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Educated and Equipped: Energy & Manufacturing Training

May 8, 2014 - 1:01pm

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Workers install photovoltaic modules on top of a parking structure at National Renewable Energy Laboratory in Golden, Colorado. The Energy Department has several training resources for energy and manufacturing workers. | Photo by Dennis Schroeder, National Renewable Energy Laboratory

Workers install photovoltaic modules on top of a parking structure at National Renewable Energy Laboratory in Golden, Colorado. The Energy Department has several training resources for energy and manufacturing workers. | Photo by Dennis Schroeder, National Renewable Energy Laboratory

As America’s clean energy economy grows, it’s vital the nation has knowledgeable and well-trained workers who can find solutions to energy challenges.  To help prepare the clean energy workforce of tomorrow, the National Science Foundation, the Department of Labor (DOL) and the Energy Department (DOE) have developed several training programs for those in the energy and manufacturing industries.

DOL’s Trade Adjustment Assistance and Community College Career Training (TAACCCT) Program has heavily invested in the nation’s community college system, funding more than 170 awardees and consortia members across every U.S. state, representing over 800 community colleges through the first three rounds of funding. DOL recently announced the latest and final 450 Million dollar round of funding.

The program focuses on training workers for high-demand jobs in sectors with positive growth potential, and has provided nearly $2 billion in funding to community colleges that offer training for unemployed workers, especially those affected by trade adjustment. More than 50% of this funding centers on energy and manufacturing, highlighting the importance of these growing sectors of our economy.

Two examples of the many TAACCCT-funded workforce programs that provide training in energy and manufacturing are below:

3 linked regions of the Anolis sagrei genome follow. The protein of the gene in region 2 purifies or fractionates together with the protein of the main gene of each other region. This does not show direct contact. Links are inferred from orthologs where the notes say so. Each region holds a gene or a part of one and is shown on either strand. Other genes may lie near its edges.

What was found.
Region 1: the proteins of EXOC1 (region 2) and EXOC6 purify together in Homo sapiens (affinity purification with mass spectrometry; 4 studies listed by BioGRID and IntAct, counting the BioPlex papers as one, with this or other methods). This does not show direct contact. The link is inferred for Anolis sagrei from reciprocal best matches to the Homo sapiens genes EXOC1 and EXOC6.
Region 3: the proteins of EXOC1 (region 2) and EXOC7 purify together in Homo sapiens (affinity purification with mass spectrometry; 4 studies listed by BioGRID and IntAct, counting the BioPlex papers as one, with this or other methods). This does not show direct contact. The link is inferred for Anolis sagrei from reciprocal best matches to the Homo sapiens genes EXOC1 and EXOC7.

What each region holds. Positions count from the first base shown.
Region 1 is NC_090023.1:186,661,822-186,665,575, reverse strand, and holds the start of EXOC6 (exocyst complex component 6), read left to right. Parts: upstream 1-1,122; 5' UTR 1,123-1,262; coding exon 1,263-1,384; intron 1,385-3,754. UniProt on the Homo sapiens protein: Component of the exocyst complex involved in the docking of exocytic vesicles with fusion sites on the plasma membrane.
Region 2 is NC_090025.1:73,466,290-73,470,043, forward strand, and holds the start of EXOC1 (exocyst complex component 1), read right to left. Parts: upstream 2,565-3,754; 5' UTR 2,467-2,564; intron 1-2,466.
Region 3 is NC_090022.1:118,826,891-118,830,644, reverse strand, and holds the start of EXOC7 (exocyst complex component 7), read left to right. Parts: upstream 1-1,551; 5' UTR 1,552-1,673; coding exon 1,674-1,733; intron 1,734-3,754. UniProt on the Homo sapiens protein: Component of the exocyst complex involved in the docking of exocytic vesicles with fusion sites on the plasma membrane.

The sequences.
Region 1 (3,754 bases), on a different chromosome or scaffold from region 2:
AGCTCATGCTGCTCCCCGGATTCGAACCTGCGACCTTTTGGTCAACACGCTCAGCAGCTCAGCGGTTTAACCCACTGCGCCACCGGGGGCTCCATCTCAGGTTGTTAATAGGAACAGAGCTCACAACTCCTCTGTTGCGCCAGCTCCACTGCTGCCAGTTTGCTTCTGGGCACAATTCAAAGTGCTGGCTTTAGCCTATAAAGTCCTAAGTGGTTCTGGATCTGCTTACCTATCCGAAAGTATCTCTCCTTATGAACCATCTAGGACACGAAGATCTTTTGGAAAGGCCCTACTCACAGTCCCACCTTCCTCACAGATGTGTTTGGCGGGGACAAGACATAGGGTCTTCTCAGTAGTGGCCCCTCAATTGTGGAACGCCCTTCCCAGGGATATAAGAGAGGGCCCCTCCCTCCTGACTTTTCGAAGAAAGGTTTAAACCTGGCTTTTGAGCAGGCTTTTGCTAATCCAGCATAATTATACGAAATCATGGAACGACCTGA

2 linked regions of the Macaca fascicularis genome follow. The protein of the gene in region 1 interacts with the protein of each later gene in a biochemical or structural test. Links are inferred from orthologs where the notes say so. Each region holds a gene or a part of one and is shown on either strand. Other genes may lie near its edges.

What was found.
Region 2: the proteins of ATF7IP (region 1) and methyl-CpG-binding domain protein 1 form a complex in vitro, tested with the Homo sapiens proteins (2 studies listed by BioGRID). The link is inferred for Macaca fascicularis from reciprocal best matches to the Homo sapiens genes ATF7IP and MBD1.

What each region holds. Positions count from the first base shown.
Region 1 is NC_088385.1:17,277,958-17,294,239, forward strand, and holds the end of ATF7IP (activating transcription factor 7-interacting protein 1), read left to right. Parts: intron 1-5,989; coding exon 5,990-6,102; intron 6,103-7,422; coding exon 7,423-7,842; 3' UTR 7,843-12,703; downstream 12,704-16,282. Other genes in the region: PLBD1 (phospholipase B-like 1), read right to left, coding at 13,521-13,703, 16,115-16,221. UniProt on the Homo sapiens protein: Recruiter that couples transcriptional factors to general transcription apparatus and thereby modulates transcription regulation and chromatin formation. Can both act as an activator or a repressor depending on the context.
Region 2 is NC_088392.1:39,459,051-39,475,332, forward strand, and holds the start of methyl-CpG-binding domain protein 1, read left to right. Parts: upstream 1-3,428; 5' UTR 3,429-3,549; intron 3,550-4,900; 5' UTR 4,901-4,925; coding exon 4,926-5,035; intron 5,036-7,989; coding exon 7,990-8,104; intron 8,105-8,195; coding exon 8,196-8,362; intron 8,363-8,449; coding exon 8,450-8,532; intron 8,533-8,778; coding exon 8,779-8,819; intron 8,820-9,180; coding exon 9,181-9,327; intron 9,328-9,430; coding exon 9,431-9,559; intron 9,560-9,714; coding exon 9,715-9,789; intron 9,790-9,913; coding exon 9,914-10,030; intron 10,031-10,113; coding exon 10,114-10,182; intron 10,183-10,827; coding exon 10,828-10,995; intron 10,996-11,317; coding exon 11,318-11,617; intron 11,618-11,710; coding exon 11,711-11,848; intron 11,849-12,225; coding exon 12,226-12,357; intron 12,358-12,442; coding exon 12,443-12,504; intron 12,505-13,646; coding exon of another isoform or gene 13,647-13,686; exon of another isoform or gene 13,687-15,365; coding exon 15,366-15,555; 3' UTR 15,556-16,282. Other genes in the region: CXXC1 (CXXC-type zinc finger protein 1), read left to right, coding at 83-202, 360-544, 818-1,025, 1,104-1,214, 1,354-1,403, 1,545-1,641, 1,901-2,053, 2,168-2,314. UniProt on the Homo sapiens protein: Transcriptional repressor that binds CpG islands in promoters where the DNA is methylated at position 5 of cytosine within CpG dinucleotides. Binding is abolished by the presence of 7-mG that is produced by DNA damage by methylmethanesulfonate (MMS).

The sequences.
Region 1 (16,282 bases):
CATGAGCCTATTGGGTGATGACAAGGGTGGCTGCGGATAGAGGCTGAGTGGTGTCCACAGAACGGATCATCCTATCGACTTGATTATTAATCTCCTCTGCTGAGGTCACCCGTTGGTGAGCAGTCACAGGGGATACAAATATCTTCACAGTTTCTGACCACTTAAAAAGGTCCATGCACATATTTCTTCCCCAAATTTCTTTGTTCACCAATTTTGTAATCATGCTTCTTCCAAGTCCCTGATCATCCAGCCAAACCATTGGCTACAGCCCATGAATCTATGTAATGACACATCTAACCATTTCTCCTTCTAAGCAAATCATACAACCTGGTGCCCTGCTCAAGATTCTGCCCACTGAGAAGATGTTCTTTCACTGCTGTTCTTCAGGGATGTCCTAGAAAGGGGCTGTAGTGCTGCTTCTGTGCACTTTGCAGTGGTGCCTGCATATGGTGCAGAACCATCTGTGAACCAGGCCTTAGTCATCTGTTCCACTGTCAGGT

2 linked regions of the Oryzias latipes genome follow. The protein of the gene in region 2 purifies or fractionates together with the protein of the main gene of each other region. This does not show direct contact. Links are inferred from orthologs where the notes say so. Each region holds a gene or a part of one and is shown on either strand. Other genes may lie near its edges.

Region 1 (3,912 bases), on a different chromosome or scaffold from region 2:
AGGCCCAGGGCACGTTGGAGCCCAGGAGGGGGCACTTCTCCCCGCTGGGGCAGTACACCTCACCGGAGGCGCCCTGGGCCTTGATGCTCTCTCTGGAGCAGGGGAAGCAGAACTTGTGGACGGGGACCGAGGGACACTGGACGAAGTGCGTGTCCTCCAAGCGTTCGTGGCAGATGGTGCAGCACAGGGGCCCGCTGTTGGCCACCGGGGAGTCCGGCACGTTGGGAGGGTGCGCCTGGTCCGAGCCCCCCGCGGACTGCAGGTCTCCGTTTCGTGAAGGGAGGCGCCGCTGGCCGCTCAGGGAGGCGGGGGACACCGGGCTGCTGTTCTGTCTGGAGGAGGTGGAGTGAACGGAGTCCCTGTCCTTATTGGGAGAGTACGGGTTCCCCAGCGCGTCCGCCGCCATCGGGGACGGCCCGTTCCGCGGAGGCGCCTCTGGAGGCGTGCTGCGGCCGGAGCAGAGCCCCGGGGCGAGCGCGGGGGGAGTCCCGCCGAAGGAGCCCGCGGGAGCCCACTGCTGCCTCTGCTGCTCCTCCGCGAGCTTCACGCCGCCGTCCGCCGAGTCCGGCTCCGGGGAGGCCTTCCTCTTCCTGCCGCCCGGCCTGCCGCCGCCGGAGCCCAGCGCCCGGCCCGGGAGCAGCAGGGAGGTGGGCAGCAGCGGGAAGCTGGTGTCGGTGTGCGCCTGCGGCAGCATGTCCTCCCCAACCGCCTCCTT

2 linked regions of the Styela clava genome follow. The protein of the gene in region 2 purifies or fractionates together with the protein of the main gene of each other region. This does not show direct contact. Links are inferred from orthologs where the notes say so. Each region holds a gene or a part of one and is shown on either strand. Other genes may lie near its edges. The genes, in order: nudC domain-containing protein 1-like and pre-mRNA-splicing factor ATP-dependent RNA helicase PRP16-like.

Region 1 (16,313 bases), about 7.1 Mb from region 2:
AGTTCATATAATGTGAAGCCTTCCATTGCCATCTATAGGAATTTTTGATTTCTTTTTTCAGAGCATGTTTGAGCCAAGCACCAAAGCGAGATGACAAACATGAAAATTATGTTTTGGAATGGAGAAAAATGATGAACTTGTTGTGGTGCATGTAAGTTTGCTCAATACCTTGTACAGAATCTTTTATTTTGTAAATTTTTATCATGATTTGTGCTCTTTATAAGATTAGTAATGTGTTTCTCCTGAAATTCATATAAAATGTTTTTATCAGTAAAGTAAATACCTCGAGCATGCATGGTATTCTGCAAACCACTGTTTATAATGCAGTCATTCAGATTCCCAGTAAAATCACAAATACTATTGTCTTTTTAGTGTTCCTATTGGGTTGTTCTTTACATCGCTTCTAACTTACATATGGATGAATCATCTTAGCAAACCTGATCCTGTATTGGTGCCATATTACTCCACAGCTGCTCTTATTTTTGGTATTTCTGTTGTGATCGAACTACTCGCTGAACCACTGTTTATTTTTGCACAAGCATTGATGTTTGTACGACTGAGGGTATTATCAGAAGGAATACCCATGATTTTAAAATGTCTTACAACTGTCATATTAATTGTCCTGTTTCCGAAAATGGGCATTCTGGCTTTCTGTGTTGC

• The Florida Transforming Resources for Accelerated Degrees and Employment (TRADE) in Advanced Manufacturing program – Consisting of 12 Florida state and community colleges, this program focuses on creating accelerated training programs in traditional and advanced manufacturing topics, including computer-controlled machining, engineering, industrial mechanics, and welding.
  • The Illinois Green Energy Network (IGEN) Career Pathways program – This consortium of 17 hubs engages all 39 of Illinois's community college districts with 48 campuses coordinating together to increase the effectiveness, quality, and opportunities for workforce training in clean energy and advanced manufacturing technologies. Training topics include renewable energy, including, solar and wind turbine technology, as well as building efficiency and weatherization.

All of the curricula and training materials for these programs are under Creative Commons Licensing, making them free and available to the public. This enables other community colleges, nonprofits, industry partners, and universities to use and improve the content for their own training programs. Through this sharing of resources and best practices, students can receive higher quality training and education, which will ultimately lead to a better-informed, better-skilled workforce prepared to tackle future energy challenges.

The TAACCCT program represents a large and unique federal investment in the nation’s energy and manufacturing workforce training curricula and capacity. Join the growing clean energy economy today and check out federal investment in energy and manufacturing. For more information about training, certification, and degree programs explore our Education and Workforce Development website.

This post is part of a new “Educated and Equipped” EERE Blog series. For our next installment, we’ll take an in-depth look at how programs mentioned above are helping to prepare our clean energy workforce. 

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